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Biological organic compounds

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HWC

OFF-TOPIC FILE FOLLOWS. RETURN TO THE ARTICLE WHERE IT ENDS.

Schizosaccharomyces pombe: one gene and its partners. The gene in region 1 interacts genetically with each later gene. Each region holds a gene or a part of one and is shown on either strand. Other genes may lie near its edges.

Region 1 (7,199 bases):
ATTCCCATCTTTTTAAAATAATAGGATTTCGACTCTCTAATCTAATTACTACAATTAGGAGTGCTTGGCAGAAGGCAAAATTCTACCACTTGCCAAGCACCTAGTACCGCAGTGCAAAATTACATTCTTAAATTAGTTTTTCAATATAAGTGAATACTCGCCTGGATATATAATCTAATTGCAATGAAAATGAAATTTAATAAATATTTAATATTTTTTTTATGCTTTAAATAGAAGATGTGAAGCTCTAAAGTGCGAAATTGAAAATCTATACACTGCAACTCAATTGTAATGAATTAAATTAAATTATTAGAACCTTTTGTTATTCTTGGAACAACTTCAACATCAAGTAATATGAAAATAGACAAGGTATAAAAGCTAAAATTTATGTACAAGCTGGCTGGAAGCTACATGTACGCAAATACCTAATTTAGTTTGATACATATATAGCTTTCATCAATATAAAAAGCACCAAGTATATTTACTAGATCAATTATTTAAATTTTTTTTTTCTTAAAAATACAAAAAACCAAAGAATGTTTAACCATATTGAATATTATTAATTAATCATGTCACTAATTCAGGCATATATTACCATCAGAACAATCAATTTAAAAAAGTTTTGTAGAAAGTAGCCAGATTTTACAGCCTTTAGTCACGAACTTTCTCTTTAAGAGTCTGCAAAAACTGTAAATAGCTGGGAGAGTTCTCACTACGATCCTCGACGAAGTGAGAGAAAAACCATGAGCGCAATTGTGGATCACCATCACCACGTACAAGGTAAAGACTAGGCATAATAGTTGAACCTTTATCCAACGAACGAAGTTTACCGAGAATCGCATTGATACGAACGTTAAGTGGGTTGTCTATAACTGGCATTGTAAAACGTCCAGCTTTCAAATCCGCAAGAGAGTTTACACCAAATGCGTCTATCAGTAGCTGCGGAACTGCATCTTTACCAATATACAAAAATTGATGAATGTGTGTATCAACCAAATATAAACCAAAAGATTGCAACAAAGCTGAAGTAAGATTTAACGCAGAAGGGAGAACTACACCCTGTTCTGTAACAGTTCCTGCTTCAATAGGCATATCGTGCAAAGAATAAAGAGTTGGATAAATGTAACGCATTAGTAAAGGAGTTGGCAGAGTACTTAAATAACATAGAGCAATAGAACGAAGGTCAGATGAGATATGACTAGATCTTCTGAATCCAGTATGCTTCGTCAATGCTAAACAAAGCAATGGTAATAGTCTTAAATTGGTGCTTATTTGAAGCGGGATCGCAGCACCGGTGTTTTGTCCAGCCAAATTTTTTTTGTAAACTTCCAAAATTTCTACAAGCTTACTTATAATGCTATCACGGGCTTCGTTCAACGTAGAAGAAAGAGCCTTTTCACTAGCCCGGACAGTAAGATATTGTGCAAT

Biological organic compounds contain covalent bonds, mainly C-C and C-H bonds, but also both C and H bonded to such other atoms as O and N. Some of these covalent bonds are nonpolar. Others are polar, either because one atom in the group "hogs" electrons away from other atoms in the group, or because one or more atoms in the group can dissociate, so that the group becomes either negatively or positively charged. Here you see the principal functional groups found in biological macromolecules. The phosphate functional group is polar because it can lose either one or both H atoms, leaving the group with a negative charge: -HPO4: or -PO42. For this reason, molecules containing this group are soluble in water. Its ability to lose H+. makes this (Noun acidic). The carboxylic acid functional group is polar because the hydrogen can dissociate, meaning that the group loses an H+ ion and is left with a negative charge, -COO'. For this reason, molecules containing this group are soluble in water. Its ability to lose W makes this group acidic. The amino functional group is polar because the N can acquire an H+ ion, leaving the group with a positive charge: -NH3'. For this reason, molecules containing this group are soluble in water. Its ability to gain H+ makes this group basic. The hydroxyl group is polar because the O attracts electrons away from the H. Because of this polarity, compounds containing hydroxyl groups are usually soluble in water. This group participates in the synthetic dehydration and hydrolysis reactions involved in the formation and breakdown of biological macromolecules. C-H bonds are found in almost all biological molecules. Because these bonds are nonpolar. compounds containing only these bonds are not soluble in water.

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